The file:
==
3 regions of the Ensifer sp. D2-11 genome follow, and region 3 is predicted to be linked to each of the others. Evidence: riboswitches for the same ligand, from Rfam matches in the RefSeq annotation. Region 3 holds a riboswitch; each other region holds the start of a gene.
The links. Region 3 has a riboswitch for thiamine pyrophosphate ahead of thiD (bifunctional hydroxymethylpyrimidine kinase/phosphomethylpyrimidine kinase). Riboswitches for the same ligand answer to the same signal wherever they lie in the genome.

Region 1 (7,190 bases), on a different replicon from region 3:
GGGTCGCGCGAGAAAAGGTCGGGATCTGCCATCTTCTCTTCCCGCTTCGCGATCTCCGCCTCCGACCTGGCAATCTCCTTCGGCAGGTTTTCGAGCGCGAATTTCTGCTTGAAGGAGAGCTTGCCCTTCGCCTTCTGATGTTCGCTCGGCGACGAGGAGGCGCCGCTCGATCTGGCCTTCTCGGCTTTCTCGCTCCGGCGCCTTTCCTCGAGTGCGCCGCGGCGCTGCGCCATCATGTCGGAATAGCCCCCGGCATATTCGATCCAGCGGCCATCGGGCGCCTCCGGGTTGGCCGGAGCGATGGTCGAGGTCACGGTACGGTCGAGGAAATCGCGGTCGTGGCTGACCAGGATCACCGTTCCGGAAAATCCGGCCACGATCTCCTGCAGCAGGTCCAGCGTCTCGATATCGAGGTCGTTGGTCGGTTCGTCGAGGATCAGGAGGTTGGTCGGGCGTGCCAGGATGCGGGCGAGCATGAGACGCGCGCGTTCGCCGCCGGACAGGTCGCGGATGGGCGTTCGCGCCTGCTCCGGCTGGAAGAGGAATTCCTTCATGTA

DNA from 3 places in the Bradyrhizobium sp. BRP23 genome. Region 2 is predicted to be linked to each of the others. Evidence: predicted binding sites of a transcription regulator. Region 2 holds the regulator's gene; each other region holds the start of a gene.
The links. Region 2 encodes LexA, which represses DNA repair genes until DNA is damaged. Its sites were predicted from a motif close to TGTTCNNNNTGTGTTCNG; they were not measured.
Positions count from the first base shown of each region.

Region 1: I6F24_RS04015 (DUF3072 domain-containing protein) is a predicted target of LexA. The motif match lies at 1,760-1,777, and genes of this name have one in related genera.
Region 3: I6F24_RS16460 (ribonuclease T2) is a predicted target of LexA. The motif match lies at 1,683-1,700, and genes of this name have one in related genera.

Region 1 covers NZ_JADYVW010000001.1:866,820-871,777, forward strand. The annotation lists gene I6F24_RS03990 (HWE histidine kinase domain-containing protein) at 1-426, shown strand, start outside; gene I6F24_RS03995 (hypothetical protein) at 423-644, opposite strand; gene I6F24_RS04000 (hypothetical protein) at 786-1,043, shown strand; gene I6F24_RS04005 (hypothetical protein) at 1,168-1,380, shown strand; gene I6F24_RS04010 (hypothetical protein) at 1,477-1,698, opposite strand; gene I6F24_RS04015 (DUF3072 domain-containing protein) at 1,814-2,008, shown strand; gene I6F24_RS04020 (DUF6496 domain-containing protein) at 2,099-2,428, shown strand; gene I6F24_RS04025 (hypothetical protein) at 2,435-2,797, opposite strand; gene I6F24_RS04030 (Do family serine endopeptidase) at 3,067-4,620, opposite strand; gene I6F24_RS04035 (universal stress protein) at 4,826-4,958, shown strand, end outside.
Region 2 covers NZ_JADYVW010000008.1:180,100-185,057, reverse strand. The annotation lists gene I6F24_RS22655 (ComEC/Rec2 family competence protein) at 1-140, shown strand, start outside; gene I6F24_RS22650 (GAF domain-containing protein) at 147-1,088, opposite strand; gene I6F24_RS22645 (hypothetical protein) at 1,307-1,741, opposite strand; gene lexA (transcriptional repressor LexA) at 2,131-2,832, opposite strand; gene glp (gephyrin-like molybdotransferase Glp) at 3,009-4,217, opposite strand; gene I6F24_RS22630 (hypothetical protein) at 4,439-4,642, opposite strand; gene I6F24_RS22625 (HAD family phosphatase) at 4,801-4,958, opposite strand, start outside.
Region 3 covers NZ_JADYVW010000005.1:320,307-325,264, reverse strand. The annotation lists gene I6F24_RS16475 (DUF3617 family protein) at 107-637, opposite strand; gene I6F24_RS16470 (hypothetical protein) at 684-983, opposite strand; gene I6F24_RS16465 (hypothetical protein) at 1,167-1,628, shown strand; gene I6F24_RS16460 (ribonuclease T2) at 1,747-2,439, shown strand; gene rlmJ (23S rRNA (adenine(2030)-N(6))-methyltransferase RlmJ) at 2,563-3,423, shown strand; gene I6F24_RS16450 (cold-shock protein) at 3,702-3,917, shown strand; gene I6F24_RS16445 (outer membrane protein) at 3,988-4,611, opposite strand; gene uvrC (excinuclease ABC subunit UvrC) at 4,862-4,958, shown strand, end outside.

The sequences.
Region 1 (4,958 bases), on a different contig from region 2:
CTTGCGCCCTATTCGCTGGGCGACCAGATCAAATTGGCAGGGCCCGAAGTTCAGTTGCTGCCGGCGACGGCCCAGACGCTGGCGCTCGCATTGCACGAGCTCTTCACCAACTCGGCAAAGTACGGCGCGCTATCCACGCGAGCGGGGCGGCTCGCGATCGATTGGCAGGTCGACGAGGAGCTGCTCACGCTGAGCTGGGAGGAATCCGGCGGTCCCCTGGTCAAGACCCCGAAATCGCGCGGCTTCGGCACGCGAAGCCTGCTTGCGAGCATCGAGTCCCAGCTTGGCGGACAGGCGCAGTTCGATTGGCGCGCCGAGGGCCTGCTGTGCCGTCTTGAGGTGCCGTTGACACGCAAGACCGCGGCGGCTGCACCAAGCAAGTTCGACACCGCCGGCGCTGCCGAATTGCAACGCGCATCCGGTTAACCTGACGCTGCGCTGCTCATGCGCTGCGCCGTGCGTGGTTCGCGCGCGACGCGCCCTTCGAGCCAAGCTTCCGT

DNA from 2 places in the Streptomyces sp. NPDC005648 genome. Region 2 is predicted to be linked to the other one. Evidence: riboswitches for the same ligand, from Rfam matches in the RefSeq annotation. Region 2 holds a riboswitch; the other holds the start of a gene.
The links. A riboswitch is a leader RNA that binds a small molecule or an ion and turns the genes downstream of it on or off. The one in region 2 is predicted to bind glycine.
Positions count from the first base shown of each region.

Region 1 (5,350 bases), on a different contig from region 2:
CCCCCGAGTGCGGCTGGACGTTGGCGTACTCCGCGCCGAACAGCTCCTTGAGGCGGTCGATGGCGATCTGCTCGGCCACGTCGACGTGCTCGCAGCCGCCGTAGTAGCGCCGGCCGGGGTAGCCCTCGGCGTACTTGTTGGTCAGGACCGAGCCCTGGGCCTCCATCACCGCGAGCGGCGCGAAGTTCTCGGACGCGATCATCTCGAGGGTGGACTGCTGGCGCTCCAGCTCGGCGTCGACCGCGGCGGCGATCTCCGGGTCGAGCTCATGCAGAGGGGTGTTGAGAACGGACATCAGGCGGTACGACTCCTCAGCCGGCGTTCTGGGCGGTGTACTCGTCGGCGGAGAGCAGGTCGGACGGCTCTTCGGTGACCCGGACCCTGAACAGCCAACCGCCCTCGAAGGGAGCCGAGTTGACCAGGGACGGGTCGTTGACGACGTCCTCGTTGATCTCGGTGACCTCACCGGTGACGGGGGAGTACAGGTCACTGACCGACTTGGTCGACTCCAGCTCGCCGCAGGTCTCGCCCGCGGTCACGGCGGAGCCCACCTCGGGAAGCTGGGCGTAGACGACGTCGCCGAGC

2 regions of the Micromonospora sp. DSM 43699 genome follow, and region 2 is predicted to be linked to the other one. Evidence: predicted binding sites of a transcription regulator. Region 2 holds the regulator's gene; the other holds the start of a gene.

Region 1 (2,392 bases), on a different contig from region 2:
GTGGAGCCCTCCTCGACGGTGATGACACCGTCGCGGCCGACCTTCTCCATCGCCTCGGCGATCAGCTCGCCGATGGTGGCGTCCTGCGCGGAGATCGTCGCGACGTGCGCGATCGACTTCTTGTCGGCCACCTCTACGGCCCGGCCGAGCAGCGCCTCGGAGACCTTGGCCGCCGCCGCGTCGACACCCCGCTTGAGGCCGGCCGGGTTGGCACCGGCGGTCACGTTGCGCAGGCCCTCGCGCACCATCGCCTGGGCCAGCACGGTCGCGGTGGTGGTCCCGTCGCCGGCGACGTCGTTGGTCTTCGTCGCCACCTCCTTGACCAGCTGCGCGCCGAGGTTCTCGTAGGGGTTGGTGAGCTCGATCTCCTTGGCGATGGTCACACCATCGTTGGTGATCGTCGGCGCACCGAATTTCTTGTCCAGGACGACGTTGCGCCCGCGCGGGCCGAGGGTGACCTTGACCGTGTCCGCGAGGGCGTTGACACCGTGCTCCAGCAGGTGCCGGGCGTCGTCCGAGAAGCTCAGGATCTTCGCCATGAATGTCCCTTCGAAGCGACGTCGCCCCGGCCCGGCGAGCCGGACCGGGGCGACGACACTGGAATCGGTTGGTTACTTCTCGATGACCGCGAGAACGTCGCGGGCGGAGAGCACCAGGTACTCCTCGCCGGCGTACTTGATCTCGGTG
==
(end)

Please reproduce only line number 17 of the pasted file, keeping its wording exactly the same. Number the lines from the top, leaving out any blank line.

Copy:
The links. A riboswitch is a leader RNA that binds a small molecule or an ion and turns the genes downstream of it on or off. The one in region 2 is predicted to bind glycine.